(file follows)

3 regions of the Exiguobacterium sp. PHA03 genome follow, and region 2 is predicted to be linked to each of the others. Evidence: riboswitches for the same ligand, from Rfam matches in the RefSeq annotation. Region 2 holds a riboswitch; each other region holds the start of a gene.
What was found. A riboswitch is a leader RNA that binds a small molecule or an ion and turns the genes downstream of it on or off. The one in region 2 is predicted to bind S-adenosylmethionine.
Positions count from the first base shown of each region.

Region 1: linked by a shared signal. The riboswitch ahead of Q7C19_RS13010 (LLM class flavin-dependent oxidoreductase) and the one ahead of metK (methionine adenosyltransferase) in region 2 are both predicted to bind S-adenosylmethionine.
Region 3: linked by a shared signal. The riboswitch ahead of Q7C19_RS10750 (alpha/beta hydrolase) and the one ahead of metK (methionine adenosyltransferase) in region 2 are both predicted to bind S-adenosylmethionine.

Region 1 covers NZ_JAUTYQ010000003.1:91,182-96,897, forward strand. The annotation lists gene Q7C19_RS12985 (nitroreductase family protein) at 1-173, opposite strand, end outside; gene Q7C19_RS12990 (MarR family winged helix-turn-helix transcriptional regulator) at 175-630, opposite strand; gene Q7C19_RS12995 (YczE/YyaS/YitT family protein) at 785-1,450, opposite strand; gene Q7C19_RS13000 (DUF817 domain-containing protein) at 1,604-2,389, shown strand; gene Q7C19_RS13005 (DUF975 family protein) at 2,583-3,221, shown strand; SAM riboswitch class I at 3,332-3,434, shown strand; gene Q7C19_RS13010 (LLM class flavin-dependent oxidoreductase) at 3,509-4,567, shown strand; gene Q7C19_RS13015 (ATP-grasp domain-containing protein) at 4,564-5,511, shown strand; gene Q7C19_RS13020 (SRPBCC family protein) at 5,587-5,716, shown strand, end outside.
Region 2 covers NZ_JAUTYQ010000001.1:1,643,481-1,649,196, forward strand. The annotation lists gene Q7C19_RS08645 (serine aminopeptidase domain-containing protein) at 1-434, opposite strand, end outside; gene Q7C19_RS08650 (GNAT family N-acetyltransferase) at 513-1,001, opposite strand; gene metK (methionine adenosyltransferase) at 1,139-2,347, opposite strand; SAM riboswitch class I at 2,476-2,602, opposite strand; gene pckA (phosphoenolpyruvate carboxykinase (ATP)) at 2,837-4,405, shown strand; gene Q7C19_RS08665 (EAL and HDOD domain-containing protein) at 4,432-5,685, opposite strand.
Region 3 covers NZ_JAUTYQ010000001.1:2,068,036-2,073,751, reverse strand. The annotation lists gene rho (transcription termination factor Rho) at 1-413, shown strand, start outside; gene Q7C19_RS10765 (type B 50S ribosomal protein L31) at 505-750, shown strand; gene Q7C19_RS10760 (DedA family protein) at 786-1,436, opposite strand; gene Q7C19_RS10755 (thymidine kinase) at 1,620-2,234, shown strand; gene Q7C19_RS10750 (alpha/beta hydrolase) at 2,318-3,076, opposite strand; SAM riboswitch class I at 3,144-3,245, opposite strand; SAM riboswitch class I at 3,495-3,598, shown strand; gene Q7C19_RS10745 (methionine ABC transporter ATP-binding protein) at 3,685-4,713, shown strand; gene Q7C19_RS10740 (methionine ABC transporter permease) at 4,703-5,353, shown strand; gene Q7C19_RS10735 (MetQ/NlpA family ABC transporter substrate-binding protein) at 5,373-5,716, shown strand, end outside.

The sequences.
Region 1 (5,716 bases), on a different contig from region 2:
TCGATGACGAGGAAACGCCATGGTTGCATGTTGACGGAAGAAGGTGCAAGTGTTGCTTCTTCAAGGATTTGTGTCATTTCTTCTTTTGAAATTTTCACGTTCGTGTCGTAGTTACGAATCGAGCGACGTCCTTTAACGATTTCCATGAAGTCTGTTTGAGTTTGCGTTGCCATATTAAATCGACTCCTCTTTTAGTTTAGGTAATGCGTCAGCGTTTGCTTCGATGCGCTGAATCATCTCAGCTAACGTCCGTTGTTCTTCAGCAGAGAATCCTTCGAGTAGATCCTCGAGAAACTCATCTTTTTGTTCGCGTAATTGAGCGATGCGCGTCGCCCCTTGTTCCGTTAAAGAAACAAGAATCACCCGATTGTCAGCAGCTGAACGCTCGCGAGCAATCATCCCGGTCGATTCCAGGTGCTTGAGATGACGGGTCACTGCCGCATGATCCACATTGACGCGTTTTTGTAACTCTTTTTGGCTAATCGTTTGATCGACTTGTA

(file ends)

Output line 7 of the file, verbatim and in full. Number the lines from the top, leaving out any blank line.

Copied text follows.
Region 2 covers NZ_JAUTYQ010000001.1:1,643,481-1,649,196, forward strand. The annotation lists gene Q7C19_RS08645 (serine aminopeptidase domain-containing protein) at 1-434, opposite strand, end outside; gene Q7C19_RS08650 (GNAT family N-acetyltransferase) at 513-1,001, opposite strand; gene metK (methionine adenosyltransferase) at 1,139-2,347, opposite strand; SAM riboswitch class I at 2,476-2,602, opposite strand; gene pckA (phosphoenolpyruvate carboxykinase (ATP)) at 2,837-4,405, shown strand; gene Q7C19_RS08665 (EAL and HDOD domain-containing protein) at 4,432-5,685, opposite strand.